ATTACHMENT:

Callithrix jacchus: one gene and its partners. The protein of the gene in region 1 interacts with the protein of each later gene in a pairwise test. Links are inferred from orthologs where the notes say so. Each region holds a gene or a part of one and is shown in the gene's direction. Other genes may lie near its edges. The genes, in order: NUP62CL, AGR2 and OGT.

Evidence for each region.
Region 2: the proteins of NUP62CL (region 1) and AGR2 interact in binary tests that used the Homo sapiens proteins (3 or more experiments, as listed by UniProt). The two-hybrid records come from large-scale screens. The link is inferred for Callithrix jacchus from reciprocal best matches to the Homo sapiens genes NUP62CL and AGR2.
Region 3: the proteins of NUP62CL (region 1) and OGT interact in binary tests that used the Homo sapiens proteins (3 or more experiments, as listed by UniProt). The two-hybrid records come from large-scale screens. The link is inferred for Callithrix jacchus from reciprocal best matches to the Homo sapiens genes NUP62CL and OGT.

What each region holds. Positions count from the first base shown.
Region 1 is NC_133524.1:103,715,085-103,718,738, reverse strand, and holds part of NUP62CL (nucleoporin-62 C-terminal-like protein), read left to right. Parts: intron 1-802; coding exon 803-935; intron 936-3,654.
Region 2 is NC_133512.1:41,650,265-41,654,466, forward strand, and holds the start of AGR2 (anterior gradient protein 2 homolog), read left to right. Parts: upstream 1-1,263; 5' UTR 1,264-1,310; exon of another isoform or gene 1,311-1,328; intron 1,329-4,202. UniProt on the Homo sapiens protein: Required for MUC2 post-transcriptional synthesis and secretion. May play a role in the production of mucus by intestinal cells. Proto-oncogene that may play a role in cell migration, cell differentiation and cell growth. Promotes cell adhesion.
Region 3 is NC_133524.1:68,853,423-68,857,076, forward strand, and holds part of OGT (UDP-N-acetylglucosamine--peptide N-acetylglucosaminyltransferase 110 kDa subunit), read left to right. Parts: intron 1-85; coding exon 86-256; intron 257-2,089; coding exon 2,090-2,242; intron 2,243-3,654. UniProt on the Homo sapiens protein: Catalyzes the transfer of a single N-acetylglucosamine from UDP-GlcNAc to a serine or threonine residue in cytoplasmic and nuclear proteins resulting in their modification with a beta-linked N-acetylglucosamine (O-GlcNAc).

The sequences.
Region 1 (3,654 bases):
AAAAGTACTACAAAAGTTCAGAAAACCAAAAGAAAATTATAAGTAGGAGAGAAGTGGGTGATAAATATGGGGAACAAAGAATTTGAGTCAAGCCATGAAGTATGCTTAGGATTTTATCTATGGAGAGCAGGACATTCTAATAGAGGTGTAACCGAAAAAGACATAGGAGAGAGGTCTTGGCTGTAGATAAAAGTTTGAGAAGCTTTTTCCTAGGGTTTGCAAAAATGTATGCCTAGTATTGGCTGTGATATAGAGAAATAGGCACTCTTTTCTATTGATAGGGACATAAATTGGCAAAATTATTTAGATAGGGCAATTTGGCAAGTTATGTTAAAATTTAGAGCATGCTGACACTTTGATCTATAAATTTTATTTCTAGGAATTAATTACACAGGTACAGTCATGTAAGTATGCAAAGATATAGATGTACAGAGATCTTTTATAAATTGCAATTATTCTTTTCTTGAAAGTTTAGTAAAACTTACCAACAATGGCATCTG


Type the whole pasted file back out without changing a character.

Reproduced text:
Callithrix jacchus: one gene and its partners. The protein of the gene in region 1 interacts with the protein of each later gene in a pairwise test. Links are inferred from orthologs where the notes say so. Each region holds a gene or a part of one and is shown in the gene's direction. Other genes may lie near its edges. The genes, in order: NUP62CL, AGR2 and OGT.

Evidence for each region.
Region 2: the proteins of NUP62CL (region 1) and AGR2 interact in binary tests that used the Homo sapiens proteins (3 or more experiments, as listed by UniProt). The two-hybrid records come from large-scale screens. The link is inferred for Callithrix jacchus from reciprocal best matches to the Homo sapiens genes NUP62CL and AGR2.
Region 3: the proteins of NUP62CL (region 1) and OGT interact in binary tests that used the Homo sapiens proteins (3 or more experiments, as listed by UniProt). The two-hybrid records come from large-scale screens. The link is inferred for Callithrix jacchus from reciprocal best matches to the Homo sapiens genes NUP62CL and OGT.

What each region holds. Positions count from the first base shown.
Region 1 is NC_133524.1:103,715,085-103,718,738, reverse strand, and holds part of NUP62CL (nucleoporin-62 C-terminal-like protein), read left to right. Parts: intron 1-802; coding exon 803-935; intron 936-3,654.
Region 2 is NC_133512.1:41,650,265-41,654,466, forward strand, and holds the start of AGR2 (anterior gradient protein 2 homolog), read left to right. Parts: upstream 1-1,263; 5' UTR 1,264-1,310; exon of another isoform or gene 1,311-1,328; intron 1,329-4,202. UniProt on the Homo sapiens protein: Required for MUC2 post-transcriptional synthesis and secretion. May play a role in the production of mucus by intestinal cells. Proto-oncogene that may play a role in cell migration, cell differentiation and cell growth. Promotes cell adhesion.
Region 3 is NC_133524.1:68,853,423-68,857,076, forward strand, and holds part of OGT (UDP-N-acetylglucosamine--peptide N-acetylglucosaminyltransferase 110 kDa subunit), read left to right. Parts: intron 1-85; coding exon 86-256; intron 257-2,089; coding exon 2,090-2,242; intron 2,243-3,654. UniProt on the Homo sapiens protein: Catalyzes the transfer of a single N-acetylglucosamine from UDP-GlcNAc to a serine or threonine residue in cytoplasmic and nuclear proteins resulting in their modification with a beta-linked N-acetylglucosamine (O-GlcNAc).

The sequences.
Region 1 (3,654 bases):
AAAAGTACTACAAAAGTTCAGAAAACCAAAAGAAAATTATAAGTAGGAGAGAAGTGGGTGATAAATATGGGGAACAAAGAATTTGAGTCAAGCCATGAAGTATGCTTAGGATTTTATCTATGGAGAGCAGGACATTCTAATAGAGGTGTAACCGAAAAAGACATAGGAGAGAGGTCTTGGCTGTAGATAAAAGTTTGAGAAGCTTTTTCCTAGGGTTTGCAAAAATGTATGCCTAGTATTGGCTGTGATATAGAGAAATAGGCACTCTTTTCTATTGATAGGGACATAAATTGGCAAAATTATTTAGATAGGGCAATTTGGCAAGTTATGTTAAAATTTAGAGCATGCTGACACTTTGATCTATAAATTTTATTTCTAGGAATTAATTACACAGGTACAGTCATGTAAGTATGCAAAGATATAGATGTACAGAGATCTTTTATAAATTGCAATTATTCTTTTCTTGAAAGTTTAGTAAAACTTACCAACAATGGCATCTG